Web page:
In reality there is art photography, photo journalism and people clicking pictures. The law doesn’t differentiate but it should. Being a Photography mechanics technician doesn’t make you an artist anymore than a house painter should have the intellectual ownership of your house façade. Wow you adjusted the lights and exposure speed on a decent camera, doesn’t make you Bárbara Bezina, esp since digital cameras do so much of the work now. There are good and bad house painters too, doesn’t make them Rembrandt

  • WCCWCC Posts: 2,340 ✭✭✭✭✭

    I don't think anyone would use my photos (usually not very good), but if they did, I wouldn't care.

  • johnny9434johnny9434 Posts: 27,329 ✭✭✭✭✭

    No, it's illegal. At least ask the new owner, it's their coin, jmo 🙂

  • lcoopielcoopie Posts: 8,668 ✭✭✭✭✭

    I would not care.

    LCoopie = Les
  • jmlanzafjmlanzaf Posts: 31,311 ✭✭✭✭✭

    @Crypto said:
    I have always thought photo copyrights has gone a bit far. While you do the art you should have some protections but the actual subject matter should outweigh the clicker. Ownership of the coin should create an exception for all pictures of said coin. LeBron James should never get sued for using a picture of himself and so on. I routinely get into this with intellectual property attorneys & judges as I run in those circles. They don’t always disagree but my way is simply not how the law is structured.

    In reality there is art photography, photo journalism and people clicking pictures. The law doesn’t differentiate but it should. Being a Photography mechanics technician doesn’t make you an artist anymore than a house painter should have the intellectual ownership of your house façade. Wow you adjusted the lights and exposure speed on a decent camera, doesn’t make you Bárbara Bezina, esp since digital cameras do so much of the work now. There are good and bad house painters too, doesn’t make them Rembrandt

    That is an interesting point. But the distinctions become rather hard to make, don't they?

  • ctf_error_coinsctf_error_coins Posts: 15,409 ✭✭✭✭✭
    edited February 9, 2024 7:30AM

    The law is very clear.

    It is illegal to use someone else's photos for commercial purposes without permission.

    Photographers have been shit on for like forever.

    They are underpaid and have their work constantly stolen from them. You can clearly see this by the attitude of some on this board.

    Corporations hate paying photographers for what they are worth. Just look at PCGS Tru-Viiews and you will see a corporate fail.

  • WalkerfanWalkerfan Posts: 8,843 ✭✭✭✭✭

    It wouldn’t bother me.

    “I may not believe in myself but I believe in what I’m doing” ~Jimmy Page~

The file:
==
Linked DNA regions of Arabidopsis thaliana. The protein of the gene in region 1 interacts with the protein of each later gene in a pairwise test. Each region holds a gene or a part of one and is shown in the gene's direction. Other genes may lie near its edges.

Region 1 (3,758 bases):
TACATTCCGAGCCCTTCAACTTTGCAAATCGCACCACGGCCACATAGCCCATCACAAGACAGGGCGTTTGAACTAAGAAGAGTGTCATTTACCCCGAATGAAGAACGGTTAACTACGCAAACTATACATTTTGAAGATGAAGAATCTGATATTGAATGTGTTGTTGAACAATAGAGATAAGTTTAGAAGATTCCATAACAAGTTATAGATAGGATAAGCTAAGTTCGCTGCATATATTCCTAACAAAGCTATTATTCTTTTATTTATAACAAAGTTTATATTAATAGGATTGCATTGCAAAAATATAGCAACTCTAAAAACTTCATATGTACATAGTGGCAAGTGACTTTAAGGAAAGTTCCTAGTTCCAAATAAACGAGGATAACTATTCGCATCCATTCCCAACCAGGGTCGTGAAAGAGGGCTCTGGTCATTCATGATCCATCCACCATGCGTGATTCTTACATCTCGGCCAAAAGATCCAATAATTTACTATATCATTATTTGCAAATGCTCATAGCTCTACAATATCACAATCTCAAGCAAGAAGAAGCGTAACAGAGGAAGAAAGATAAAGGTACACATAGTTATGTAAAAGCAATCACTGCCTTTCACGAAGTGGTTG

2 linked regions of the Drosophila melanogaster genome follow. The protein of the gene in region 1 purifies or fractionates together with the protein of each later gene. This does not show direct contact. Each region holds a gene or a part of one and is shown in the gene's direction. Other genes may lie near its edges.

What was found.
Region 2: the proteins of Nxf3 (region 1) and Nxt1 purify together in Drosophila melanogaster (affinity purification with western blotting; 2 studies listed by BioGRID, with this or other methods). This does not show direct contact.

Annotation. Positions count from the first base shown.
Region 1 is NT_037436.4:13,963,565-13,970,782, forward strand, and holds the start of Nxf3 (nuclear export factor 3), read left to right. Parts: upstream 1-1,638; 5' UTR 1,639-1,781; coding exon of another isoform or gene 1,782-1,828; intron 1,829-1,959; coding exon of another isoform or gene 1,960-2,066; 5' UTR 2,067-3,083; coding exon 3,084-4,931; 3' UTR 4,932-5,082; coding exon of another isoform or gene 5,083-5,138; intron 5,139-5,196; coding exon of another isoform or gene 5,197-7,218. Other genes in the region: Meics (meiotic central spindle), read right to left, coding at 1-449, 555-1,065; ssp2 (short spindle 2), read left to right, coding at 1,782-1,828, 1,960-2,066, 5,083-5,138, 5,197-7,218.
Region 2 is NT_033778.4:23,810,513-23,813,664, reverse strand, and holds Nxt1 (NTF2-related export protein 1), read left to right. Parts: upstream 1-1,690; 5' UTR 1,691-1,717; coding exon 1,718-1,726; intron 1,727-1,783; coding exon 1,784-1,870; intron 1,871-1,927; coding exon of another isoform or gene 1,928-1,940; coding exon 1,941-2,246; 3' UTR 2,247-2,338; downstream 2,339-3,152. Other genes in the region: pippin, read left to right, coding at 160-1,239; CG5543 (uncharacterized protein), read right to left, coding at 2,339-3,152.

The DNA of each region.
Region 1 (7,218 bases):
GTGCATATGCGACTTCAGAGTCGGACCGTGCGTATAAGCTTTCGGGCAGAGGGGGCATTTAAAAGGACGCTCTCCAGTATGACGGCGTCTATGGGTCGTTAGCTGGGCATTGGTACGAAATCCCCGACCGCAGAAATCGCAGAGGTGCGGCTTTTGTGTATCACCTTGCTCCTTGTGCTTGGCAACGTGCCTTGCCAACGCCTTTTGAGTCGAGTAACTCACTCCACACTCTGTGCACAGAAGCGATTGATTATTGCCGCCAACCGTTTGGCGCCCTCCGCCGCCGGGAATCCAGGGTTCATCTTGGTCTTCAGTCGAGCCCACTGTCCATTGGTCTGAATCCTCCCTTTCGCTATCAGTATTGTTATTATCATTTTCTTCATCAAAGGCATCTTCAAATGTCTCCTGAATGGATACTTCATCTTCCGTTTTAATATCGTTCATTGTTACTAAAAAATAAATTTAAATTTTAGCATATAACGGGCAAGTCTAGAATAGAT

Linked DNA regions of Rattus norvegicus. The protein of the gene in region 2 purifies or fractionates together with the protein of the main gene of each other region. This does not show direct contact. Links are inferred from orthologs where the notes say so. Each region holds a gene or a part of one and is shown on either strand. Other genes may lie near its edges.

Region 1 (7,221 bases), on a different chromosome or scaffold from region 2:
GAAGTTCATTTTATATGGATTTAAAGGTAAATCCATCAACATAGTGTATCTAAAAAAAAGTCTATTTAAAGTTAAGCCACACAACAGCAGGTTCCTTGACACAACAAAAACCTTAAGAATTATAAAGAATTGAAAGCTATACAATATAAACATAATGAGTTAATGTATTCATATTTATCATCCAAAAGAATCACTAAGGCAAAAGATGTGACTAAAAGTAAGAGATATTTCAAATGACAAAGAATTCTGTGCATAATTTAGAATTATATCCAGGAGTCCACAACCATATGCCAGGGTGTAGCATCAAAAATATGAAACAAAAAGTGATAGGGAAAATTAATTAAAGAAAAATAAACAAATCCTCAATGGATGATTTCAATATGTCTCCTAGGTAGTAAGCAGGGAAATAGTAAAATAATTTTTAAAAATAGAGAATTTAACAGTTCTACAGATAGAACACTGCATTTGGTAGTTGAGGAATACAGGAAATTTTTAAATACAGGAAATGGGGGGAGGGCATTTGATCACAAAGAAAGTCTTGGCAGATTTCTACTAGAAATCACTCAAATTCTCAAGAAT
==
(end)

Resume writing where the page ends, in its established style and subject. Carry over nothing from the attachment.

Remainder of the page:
My Full Walker Registry Set:

    https://www.ngccoin.com/registry/competitive-sets/16292/

  • CryptoCrypto Posts: 3,346 ✭✭✭✭✭
    edited February 9, 2024 8:42AM

    @jmlanzaf said:

    @Crypto said:
    I have always thought photo copyrights has gone a bit far. While you do the art you should have some protections but the actual subject matter should outweigh the clicker. Ownership of the coin should create an exception for all pictures of said coin. LeBron James should never get sued for using a picture of himself and so on. I routinely get into this with intellectual property attorneys & judges as I run in those circles. They don’t always disagree but my way is simply not how the law is structured.

    In reality there is art photography, photo journalism and people clicking pictures. The law doesn’t differentiate but it should. Being a Photography mechanics technician doesn’t make you an artist anymore than a house painter should have the intellectual ownership of your house façade. Wow you adjusted the lights and exposure speed on a decent camera, doesn’t make you Bárbara Bezina, esp since digital cameras do so much of the work now. There are good and bad house painters too, doesn’t make them Rembrandt

    That is an interesting point. But the distinctions become rather hard to make, don't they?

    That is why the law is watered down and structured the way it is. But then, anytime you have a policy that favors low comprehension execution it encourages people to exploit it. Pictures of reality should default to the public domain. I get paying a photographer for their time and skills to shoot and edit a wedding. But then to say they own those pictures of my wedding is ridiculous. Having to back and forth contractually with a photographer (which we did) is as ridiculous as a chef saying I have to pay again the next day to consume if I take a doggy bag home. I am paying you for your time and skills, anything you produce is mine to use forever as I see fit. If one takes a photo and releases into the public domain then it should be treated like an idea released into the public domain with similar limited protections.